You've got to look close... The spot elevation tool has some instance parameters for suffix and there are different ones for the upper or bottom portion of an element. In this case the word Upper...as an extra "p" as in Uppper. I assume it is there for emphasis!?! Yep it's pretty subtle, a perfect item for this department!

Thursday, February 05, 2009

Autodesk Virtual Press Conference - 2010 Design Portfolio

Autodesk is getting the word out, I'm helping in my own little way so please pardon the "sales" intrusion. Revit users would love to get a peek at 2010...so maybe you can find time to see what they say?


- Introduction and Strategic Trends

Overview and 2010 product demos for each:
- Building Industry
- Infrastructure and Transportation
- Telco & Utilities
- Open Q&A
- Conclusion

Please note that the Webcast will run from 12:00 - 2:00 pm EST.

To join, please use this LINK. Note that the site will NOT be active until tomorrow.

Let me know if you learn anything that I should know, I can't attend 8-(.

Dept. of Unfair - Rooms/Spaces Boundaries vs. Ceiling Boundaries

The ceiling tool cannot detect the room bounding capability of linked files or columns. When using Auto Ceiling the tool is oblivious to the boundaries that are defined by these elements.

Room tool seems fine:

Ceiling isn't fine:
I can't say that I was surprised since this issue has been with us all along but I had hoped with the release of 2009 that we'd see this fixed. Further I hoped that the linked file could also provide the same function. On the surface, to me, it seems like the "same" calculation for either tool.

The "fix" for the column condition is to let the walls trim "inside" the colums so they touch each other. The ceiling sketch will ignore the columns and be a bit bigger than need but the column will mask the ceiling. Not perfect but easier than sketching around the perimeter for each ceiling. If necessary you can still do that. For linked files you'll need to sketch the ceilings.

Wednesday, February 04, 2009

Dept. of Unfair - Revit MEP - Interference/Insulation

Justin wrote to me via a comment earlier today in another post so the inspiration for this post goes to him, thanks!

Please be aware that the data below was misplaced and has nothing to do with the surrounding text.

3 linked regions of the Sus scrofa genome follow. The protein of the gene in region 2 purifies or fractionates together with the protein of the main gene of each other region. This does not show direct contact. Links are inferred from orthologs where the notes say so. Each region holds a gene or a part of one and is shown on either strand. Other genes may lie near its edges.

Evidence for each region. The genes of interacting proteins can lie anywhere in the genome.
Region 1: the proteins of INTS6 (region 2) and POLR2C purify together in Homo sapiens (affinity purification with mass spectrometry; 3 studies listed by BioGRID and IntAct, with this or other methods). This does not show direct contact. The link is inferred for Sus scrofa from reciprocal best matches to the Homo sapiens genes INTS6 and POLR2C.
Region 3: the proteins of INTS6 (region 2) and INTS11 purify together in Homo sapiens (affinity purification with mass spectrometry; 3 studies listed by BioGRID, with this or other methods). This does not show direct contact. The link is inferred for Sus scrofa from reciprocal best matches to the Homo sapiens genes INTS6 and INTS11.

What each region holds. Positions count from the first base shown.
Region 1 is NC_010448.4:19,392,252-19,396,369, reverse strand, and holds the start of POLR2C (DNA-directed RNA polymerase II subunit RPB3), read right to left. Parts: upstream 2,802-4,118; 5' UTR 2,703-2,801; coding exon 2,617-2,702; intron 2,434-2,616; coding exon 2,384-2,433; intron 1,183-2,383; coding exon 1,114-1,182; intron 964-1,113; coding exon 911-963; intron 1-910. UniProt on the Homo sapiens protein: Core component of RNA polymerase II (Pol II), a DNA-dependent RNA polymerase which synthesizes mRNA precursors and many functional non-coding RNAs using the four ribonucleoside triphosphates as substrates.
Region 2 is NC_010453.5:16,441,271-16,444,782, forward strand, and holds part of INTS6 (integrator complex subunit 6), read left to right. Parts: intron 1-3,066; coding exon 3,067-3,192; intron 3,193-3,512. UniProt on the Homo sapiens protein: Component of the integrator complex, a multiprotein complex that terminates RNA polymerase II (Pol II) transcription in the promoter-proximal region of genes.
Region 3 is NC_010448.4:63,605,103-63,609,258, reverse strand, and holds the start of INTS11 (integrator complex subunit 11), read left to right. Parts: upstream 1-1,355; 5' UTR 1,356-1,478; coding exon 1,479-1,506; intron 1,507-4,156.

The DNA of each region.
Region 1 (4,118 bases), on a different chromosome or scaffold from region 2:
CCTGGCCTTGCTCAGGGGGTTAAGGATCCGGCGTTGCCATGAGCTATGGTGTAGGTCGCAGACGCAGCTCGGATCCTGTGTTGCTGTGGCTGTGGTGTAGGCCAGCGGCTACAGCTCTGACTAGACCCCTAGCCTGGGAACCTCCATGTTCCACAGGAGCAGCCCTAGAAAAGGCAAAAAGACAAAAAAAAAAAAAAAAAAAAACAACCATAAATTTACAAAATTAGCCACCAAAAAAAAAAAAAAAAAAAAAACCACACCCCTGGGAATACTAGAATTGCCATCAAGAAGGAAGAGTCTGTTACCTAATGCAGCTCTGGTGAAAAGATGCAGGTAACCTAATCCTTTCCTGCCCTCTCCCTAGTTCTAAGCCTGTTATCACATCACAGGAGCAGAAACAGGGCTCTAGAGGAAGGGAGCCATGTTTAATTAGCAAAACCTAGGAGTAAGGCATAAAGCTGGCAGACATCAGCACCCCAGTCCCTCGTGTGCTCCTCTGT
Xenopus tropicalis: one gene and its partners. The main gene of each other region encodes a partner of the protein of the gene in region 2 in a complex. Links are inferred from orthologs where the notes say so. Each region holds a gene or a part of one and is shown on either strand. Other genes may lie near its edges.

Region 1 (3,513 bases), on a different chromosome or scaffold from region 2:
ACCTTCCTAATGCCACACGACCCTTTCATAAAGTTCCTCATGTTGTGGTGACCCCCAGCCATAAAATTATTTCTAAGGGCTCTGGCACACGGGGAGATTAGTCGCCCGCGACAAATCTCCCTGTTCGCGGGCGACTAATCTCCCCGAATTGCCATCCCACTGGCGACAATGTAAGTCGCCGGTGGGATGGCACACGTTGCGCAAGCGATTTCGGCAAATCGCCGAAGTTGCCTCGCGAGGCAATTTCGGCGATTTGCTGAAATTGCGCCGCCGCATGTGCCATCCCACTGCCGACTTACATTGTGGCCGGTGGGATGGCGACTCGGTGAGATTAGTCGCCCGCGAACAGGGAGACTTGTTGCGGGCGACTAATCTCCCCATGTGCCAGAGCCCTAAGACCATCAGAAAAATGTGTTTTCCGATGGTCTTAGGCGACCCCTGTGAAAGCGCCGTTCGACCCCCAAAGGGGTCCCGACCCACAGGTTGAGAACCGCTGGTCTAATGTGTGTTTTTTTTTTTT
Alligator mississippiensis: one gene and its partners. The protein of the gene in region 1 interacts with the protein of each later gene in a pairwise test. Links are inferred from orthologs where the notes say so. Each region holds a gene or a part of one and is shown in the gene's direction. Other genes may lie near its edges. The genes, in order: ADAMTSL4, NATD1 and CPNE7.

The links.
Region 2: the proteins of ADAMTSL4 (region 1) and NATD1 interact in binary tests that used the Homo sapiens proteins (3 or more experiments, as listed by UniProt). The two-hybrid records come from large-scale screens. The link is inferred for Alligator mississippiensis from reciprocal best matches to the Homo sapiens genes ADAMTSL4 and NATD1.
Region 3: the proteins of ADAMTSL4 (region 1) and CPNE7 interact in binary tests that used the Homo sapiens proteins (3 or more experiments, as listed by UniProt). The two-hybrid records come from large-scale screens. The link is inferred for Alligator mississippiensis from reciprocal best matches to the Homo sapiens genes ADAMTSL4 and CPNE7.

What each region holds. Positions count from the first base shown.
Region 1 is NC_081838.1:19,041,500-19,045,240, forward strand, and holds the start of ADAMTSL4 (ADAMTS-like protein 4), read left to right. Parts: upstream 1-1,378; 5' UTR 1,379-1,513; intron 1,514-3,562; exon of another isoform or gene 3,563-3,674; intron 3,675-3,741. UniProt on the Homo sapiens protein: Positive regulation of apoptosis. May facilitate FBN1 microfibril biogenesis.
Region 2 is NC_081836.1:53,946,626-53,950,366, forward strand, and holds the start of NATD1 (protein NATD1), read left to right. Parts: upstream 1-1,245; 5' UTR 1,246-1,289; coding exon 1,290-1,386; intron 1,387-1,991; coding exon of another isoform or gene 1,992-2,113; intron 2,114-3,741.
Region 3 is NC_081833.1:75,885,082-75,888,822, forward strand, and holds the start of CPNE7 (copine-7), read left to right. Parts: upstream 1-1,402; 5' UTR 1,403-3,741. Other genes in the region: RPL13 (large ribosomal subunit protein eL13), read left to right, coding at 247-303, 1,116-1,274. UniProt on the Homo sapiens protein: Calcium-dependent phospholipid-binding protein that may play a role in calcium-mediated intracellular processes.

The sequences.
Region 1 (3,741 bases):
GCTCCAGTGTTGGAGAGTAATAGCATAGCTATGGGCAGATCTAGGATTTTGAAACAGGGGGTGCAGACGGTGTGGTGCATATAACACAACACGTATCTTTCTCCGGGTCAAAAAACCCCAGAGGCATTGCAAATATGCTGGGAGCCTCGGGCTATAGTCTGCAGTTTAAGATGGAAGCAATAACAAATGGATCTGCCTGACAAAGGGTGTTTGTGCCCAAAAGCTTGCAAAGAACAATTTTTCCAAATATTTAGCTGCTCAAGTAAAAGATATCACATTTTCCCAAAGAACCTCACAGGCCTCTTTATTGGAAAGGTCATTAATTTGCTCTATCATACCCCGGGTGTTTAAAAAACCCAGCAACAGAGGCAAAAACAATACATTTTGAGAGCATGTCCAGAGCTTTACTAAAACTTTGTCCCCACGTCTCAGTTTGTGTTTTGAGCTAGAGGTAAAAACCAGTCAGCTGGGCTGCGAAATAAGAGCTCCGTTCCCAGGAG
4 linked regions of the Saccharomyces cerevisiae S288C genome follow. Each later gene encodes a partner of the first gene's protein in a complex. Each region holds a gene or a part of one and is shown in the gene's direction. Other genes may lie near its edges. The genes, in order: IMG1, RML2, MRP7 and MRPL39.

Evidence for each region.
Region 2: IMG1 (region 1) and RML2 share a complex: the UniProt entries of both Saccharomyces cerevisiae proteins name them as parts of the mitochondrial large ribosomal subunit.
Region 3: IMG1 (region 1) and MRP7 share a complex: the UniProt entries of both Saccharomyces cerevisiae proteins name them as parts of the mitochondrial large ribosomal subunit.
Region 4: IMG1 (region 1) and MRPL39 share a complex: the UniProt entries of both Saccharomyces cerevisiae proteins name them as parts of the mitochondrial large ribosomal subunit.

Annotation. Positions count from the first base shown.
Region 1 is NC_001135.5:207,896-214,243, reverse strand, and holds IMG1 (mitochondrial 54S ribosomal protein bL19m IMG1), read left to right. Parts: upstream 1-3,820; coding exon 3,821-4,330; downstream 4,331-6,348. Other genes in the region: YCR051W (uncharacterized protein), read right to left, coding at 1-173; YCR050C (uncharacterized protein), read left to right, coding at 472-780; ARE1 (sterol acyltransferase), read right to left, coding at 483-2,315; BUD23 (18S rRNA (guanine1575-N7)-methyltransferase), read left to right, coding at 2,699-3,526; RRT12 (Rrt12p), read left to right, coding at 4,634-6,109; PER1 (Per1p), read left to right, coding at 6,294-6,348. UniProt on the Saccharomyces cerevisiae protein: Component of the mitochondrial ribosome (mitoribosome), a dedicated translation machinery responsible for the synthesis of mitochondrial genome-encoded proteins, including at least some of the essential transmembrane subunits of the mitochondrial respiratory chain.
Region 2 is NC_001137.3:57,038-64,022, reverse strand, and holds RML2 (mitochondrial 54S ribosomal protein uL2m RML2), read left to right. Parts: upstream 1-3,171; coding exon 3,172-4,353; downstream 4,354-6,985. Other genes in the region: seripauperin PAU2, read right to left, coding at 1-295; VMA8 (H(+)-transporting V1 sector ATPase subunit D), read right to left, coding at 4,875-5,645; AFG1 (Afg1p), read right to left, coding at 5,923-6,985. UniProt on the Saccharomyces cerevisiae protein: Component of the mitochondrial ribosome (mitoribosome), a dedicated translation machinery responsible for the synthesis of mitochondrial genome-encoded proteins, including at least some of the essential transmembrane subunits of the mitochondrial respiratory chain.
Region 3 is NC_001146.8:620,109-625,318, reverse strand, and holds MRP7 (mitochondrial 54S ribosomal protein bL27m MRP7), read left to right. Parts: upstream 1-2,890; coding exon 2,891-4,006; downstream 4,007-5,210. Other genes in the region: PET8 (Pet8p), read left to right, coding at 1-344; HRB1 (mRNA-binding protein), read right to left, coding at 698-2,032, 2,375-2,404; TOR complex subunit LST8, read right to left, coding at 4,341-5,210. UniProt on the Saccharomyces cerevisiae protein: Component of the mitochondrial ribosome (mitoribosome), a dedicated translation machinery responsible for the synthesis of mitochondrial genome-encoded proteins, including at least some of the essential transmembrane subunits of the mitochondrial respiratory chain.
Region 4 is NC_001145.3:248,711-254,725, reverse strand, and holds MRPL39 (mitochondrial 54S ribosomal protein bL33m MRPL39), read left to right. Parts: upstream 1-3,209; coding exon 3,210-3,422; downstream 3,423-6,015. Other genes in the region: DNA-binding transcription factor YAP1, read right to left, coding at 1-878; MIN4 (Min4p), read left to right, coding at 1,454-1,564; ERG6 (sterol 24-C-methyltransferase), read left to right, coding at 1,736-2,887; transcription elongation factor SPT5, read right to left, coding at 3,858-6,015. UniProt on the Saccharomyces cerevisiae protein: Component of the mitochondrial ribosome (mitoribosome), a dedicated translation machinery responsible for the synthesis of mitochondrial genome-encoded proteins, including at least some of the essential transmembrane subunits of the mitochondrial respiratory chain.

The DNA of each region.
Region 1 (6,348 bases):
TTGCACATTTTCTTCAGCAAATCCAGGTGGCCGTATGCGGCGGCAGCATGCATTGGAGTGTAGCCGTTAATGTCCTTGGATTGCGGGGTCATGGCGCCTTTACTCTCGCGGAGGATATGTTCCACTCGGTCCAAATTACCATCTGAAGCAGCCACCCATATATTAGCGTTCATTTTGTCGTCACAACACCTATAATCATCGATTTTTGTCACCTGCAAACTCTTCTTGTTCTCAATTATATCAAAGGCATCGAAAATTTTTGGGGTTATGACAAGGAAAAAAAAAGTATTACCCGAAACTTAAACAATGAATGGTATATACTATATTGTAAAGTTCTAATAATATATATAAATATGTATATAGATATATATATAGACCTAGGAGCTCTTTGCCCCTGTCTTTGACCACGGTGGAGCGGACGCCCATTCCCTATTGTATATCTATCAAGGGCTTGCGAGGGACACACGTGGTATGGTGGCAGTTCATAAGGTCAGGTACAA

He wrote:

I've run into a little quirk and would like to pose the question. I'm trying to do multiple discipline coordination and ran into this problem. When we have a duct (Revit MEP) and use the insulation parameter to add onto it, "interference check" doesn't recognize a clash with only the insulation. Is this normal? Is there a workaround? As soon as the wall/beam collides with the duct itself, the "interference check" recognizes the clash. Any insight into this is appreciated. Thanks!

I replied. "Yes, that has been my observation as well, sorry!"

This one is insulation "being interfered with":

This one is the insulation and now the duct too:

I recommended that they contact Revit support to file a support request so that they either get another or get one if by chance they haven't already encountered the issue.

Yes, methinks it is "unfair"! Insulation deserves the same credibility that ducts get in Interference Check. Even better Interference Check ought to be "smart" enough to distinguish between a "hard" conflict and a "soft" conflict. My two tarnished pennies!

Tuesday, February 03, 2009

Off Topic - AUGI Beer Bust Mugs - AU 2008

Don't freeze your AUGI Beer Bust mug, it may "bust" when you add your beverage to it!!

For those of you who attend Autodesk University each year or have at least once you are probably aware that AUGI has given away a beer mug at the end of the AUGI general meeting (Sponsors pay for these mugs so that AUGI and you don't have to, they are listed on the mug too). Attendees then go to the AUGI Beer Bust in the exhibition hall to wander around and see what vendors are offering and to, yep you guessed it, drink beer.

This past AU was no different. Well there were mugs again but they were not glass as they were in previous years. This year the the hotel/convention services people told Autodesk/AUGI that they would not be allowed to bring glass into the exhibit hall. The only option to provide a mug and access to the beer was something other than glass. Thus this year's offering was a clear acrylic mug with a liquid that claimed to be "freezable" so that a beverage could stay colder longer.

We've had a few reports so far that mugs have "shattered" and "cracked" when they were frozen and then used. If this has happened to you please respond to this thread at AUGI and "vote" on the appropriate response in the poll. We don't know what can or will be done about mugs that have "failed" to perform. When we do we'll let "you" know too.

For those of you with a sense of humor about this, one member opined that maybe the vendor took the "Beer Bust" labeling on the mug literally?

(Note: You must be a member to view the thread and vote in the poll however.)